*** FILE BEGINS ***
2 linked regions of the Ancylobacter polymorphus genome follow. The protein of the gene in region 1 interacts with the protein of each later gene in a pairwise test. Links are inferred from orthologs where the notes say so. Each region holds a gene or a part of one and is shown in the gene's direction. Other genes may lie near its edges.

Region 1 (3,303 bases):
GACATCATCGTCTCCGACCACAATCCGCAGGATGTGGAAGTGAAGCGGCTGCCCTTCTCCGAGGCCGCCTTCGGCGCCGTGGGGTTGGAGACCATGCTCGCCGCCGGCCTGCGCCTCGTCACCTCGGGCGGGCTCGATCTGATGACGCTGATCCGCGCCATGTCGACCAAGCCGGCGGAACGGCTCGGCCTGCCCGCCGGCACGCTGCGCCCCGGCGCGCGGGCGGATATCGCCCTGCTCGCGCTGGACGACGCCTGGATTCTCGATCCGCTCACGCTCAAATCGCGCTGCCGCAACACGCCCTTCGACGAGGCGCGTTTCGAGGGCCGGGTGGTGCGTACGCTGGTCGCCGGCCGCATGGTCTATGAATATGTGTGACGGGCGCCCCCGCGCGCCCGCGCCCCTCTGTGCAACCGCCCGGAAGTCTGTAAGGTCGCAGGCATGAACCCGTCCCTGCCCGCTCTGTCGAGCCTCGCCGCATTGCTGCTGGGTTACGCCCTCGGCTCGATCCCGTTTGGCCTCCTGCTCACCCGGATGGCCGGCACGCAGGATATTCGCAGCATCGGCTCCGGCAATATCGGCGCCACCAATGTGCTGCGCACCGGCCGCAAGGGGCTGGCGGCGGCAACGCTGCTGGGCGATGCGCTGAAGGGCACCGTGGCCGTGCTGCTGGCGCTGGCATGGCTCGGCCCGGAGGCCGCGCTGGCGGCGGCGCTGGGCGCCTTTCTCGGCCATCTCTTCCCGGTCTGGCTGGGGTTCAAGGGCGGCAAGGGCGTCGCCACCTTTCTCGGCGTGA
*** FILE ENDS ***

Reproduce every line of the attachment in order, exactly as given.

2 linked regions of the Ancylobacter polymorphus genome follow. The protein of the gene in region 1 interacts with the protein of each later gene in a pairwise test. Links are inferred from orthologs where the notes say so. Each region holds a gene or a part of one and is shown in the gene's direction. Other genes may lie near its edges.

Region 1 (3,303 bases):
GACATCATCGTCTCCGACCACAATCCGCAGGATGTGGAAGTGAAGCGGCTGCCCTTCTCCGAGGCCGCCTTCGGCGCCGTGGGGTTGGAGACCATGCTCGCCGCCGGCCTGCGCCTCGTCACCTCGGGCGGGCTCGATCTGATGACGCTGATCCGCGCCATGTCGACCAAGCCGGCGGAACGGCTCGGCCTGCCCGCCGGCACGCTGCGCCCCGGCGCGCGGGCGGATATCGCCCTGCTCGCGCTGGACGACGCCTGGATTCTCGATCCGCTCACGCTCAAATCGCGCTGCCGCAACACGCCCTTCGACGAGGCGCGTTTCGAGGGCCGGGTGGTGCGTACGCTGGTCGCCGGCCGCATGGTCTATGAATATGTGTGACGGGCGCCCCCGCGCGCCCGCGCCCCTCTGTGCAACCGCCCGGAAGTCTGTAAGGTCGCAGGCATGAACCCGTCCCTGCCCGCTCTGTCGAGCCTCGCCGCATTGCTGCTGGGTTACGCCCTCGGCTCGATCCCGTTTGGCCTCCTGCTCACCCGGATGGCCGGCACGCAGGATATTCGCAGCATCGGCTCCGGCAATATCGGCGCCACCAATGTGCTGCGCACCGGCCGCAAGGGGCTGGCGGCGGCAACGCTGCTGGGCGATGCGCTGAAGGGCACCGTGGCCGTGCTGCTGGCGCTGGCATGGCTCGGCCCGGAGGCCGCGCTGGCGGCGGCGCTGGGCGCCTTTCTCGGCCATCTCTTCCCGGTCTGGCTGGGGTTCAAGGGCGGCAAGGGCGTCGCCACCTTTCTCGGCGTGA